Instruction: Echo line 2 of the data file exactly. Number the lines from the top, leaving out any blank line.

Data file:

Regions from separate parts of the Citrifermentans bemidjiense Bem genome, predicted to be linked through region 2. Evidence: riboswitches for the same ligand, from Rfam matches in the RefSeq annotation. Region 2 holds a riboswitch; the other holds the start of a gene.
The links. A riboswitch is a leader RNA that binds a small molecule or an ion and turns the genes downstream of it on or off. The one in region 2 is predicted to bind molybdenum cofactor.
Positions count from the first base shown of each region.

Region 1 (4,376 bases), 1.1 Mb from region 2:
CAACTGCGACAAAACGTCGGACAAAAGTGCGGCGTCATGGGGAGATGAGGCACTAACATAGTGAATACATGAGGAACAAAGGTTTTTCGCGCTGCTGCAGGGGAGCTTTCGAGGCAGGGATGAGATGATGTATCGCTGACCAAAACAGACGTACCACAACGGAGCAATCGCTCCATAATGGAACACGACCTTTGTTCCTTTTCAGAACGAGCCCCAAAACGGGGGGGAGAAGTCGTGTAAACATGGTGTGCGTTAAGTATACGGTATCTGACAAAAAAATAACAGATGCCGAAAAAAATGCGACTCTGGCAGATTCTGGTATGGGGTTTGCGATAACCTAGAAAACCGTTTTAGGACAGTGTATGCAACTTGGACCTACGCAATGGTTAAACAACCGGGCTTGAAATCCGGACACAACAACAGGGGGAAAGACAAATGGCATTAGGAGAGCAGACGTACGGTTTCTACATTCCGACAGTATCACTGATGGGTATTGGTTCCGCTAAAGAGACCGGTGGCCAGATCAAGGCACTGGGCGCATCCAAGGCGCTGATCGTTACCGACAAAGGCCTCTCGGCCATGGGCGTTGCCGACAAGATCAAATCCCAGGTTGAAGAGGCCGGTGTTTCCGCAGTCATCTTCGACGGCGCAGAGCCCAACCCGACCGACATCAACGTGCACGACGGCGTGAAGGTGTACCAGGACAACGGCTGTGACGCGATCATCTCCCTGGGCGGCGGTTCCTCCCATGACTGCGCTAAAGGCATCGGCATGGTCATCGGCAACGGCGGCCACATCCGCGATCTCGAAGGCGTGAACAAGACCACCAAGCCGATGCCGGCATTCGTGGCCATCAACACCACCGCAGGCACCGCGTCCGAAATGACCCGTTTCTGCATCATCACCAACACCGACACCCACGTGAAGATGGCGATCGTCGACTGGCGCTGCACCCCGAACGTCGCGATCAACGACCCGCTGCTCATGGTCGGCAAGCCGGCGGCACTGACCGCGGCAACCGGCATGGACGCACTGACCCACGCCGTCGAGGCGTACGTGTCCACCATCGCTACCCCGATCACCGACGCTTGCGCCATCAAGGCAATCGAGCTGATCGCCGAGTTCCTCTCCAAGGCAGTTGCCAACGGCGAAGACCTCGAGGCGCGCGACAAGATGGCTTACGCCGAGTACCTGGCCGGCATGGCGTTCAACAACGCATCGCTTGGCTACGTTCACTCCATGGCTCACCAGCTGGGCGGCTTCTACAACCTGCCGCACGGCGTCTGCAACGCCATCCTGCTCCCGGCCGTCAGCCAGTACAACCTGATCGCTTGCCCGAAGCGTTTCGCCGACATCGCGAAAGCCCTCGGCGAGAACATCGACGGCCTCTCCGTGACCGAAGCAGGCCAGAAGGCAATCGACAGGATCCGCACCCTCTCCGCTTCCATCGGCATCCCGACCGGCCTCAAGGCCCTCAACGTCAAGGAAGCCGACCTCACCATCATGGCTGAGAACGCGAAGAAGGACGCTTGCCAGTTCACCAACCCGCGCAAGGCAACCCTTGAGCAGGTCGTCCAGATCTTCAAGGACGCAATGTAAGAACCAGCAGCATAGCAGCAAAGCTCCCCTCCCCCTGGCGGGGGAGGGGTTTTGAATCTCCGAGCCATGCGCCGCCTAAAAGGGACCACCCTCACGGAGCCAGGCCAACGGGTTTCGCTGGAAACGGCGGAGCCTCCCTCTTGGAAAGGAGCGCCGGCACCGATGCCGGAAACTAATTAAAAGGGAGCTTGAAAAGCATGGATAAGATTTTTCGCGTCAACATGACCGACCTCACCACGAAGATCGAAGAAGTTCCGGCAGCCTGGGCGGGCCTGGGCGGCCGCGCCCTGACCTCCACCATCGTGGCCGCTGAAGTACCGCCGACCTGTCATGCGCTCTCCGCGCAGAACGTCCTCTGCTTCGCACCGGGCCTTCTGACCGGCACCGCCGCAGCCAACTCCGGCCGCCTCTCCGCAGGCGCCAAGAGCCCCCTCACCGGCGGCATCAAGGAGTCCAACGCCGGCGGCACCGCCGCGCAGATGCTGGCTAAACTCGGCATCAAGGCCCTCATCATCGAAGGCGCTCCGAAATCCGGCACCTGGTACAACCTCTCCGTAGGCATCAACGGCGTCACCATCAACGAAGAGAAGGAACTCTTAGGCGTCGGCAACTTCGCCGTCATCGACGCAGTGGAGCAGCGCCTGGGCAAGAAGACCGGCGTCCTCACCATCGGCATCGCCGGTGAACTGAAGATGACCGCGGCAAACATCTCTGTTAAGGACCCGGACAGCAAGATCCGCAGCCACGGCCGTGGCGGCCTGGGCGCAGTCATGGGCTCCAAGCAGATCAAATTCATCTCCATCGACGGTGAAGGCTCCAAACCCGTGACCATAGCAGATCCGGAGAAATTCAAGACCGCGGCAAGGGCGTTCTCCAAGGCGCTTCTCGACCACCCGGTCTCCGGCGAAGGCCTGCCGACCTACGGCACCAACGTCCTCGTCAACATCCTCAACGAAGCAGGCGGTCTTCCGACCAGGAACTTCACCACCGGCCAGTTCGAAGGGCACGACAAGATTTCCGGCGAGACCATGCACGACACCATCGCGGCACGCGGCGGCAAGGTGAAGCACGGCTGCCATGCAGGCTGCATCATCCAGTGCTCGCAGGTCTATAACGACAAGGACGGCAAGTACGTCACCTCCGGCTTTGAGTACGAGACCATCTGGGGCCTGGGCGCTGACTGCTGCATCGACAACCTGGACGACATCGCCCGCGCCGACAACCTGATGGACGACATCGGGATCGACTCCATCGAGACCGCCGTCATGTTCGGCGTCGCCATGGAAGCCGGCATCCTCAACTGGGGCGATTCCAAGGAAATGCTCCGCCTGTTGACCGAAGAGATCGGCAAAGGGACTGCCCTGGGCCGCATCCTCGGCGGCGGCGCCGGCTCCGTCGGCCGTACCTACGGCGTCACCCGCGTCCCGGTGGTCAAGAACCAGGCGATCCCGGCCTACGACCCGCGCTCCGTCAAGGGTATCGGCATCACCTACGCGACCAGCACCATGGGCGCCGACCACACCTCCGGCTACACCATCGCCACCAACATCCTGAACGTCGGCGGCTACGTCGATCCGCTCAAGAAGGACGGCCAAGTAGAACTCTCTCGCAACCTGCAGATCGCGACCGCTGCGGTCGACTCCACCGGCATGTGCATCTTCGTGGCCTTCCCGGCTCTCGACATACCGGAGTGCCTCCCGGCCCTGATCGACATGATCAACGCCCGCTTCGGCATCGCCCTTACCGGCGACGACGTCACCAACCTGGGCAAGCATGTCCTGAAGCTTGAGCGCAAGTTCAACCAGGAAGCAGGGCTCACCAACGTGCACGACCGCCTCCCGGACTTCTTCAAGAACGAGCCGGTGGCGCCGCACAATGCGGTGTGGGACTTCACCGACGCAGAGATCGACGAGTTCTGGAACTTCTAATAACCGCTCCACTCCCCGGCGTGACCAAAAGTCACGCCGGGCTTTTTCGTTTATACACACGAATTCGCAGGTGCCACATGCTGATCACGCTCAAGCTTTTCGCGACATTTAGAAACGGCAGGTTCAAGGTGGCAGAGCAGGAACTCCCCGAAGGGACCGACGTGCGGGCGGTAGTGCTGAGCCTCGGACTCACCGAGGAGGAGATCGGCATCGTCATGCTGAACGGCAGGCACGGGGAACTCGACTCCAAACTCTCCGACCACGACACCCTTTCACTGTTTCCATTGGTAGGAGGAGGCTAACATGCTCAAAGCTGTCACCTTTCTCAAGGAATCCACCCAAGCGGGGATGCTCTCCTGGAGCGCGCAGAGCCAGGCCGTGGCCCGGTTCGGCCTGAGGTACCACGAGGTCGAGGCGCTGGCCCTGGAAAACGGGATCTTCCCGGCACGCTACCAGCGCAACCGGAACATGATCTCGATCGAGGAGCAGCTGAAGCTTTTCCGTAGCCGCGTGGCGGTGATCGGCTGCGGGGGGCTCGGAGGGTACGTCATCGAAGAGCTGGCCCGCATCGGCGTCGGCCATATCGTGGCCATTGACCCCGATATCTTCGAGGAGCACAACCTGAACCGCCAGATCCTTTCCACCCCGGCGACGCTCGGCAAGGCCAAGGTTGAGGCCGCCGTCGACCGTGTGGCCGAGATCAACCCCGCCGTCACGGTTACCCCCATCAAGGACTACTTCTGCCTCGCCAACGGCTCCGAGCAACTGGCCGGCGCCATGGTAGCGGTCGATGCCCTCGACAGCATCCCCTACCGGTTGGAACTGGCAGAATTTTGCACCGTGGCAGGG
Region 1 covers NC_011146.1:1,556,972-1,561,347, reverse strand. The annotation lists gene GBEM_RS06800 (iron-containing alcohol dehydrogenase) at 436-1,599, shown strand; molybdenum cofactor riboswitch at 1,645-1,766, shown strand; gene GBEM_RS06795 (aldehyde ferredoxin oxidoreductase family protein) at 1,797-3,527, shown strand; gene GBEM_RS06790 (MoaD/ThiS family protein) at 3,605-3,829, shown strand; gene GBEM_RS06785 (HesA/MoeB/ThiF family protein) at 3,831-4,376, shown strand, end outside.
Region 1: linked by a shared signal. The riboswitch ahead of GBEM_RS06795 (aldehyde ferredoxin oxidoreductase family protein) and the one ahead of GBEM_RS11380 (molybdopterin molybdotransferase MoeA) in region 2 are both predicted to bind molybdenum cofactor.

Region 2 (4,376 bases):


The links. A riboswitch is a leader RNA that binds a small molecule or an ion and turns the genes downstream of it on or off. The one in region 2 is predicted to bind molybdenum cofactor.